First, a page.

UK opposes tough EU emissions targetsThe UK government has announced that it intends to oppose an EU proposal for tough new emissions targets for 2025. The targets call for an ultra low CO2 emissions target of no more than 70g/km per car. To put this figure in context, cars emitting less than 100g/km are currently exempt from road tax in the UK.
The UK government has announced that it intends to oppose an EU proposal for tough new emissions targets for 2025. The targets call for an ultra low CO2 emissions target of no more than 70g/km per car. To put this figure in context, cars emitting less than 100g/km are currently exempt from road tax in the UK. The proposal for a revised 2025 target was made by British Lib Dem MEP, Fiona Hall. The European Commission is currently working with EU member states to agree upon a target for the period leading up to 2020. These targets include a limit of 130g/km for new cars sold from 2015 and 95g/km for models produced from 2020.
MEP Hall, who is a member of the EU industry research and energy committee, wants her proposed 2025 target to be added to these existing targets, giving car manufacturers time to make the necessary changes. The Department of Transport (DfT) in the UK disagrees. It has argued that trying to extend the current targets will simply result in a delay in their implementation, with a spokesperson insisting that agreement is needed now in order for those targets to be met. The DfT further suggested that only once the 2015 and 2020 targets have been agreed would it be reasonable to add a 2025 target.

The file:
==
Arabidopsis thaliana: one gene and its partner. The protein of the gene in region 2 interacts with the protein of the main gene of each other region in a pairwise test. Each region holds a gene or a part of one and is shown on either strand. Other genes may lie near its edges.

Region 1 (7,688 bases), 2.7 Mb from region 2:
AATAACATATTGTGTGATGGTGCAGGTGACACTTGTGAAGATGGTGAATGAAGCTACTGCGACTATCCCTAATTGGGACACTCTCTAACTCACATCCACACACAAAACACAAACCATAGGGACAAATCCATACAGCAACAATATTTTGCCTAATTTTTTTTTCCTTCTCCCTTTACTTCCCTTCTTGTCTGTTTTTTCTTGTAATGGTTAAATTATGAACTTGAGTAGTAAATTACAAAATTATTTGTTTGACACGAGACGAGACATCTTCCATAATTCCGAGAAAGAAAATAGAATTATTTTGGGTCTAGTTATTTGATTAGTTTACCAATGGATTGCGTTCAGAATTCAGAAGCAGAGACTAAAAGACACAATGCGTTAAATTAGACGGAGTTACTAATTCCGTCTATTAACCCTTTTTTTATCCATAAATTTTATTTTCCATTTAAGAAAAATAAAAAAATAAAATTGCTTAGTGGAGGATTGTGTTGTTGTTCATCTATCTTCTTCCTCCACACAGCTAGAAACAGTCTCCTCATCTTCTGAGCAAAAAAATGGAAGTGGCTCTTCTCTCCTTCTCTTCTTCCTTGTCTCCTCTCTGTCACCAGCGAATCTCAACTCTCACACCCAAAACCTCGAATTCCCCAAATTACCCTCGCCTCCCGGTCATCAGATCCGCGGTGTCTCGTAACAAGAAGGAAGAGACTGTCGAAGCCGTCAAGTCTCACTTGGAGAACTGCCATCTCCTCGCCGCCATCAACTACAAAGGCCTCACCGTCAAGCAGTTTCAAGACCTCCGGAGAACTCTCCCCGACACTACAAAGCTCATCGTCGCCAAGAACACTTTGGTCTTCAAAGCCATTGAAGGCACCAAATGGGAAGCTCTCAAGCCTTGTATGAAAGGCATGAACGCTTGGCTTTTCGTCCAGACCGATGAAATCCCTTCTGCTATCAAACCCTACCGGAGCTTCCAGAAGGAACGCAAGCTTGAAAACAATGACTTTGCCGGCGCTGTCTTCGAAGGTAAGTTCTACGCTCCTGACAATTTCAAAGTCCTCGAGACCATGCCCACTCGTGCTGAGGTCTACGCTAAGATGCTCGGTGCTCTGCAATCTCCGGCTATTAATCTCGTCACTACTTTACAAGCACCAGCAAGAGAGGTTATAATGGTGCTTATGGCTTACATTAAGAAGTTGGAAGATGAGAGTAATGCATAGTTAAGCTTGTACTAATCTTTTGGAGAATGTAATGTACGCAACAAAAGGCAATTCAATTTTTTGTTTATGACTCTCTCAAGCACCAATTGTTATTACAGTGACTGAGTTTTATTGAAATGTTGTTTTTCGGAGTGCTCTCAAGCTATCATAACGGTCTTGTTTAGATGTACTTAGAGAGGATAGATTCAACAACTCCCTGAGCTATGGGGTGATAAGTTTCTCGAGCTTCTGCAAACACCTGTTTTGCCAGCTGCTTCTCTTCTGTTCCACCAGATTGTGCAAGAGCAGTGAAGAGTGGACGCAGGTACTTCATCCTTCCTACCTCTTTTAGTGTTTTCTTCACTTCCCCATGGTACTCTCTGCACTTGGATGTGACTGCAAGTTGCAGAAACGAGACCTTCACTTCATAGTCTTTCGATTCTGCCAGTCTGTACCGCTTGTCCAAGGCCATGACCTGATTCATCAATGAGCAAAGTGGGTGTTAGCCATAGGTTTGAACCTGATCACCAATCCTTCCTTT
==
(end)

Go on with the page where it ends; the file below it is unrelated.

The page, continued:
A DfT spokesperson explained: It is important to strike the right balance by supporting ambitious targets, while ensuring we do not hinder industry growth or competitiveness and encourage continued investments in low carbon vehicle technologies in the EU. Beyond 2020, it is likely that some form of mandatory targets will continue to be an effective measure for reducing CO2. We would only consider specific targets following a commission review and assessment of the impacts to ensure that target levels were ambitious, but realistic and based on sound evidence."
The opposition by the DfT has led to protests by green activists in DfT minister Norman Baker's constituency, with Greenpeace insisting that the 2025 targets were possible without delaying the agreement of 2015 and 2020 targets. Fiona Hall was more conciliatory though, saying: "Norman Baker and I are both committed to further reducing CO2 emissions from cars. But whereas the DfT wants to wait to look at specific targets until after the Commission's review next year, I would like to send a political signal right now that the 2025 target must be ambitious." With the car industry across Europe already in crisis, it remains to be seen how they would cope with the investment necessary to make the engine changes.
Posted by Edwin Miles on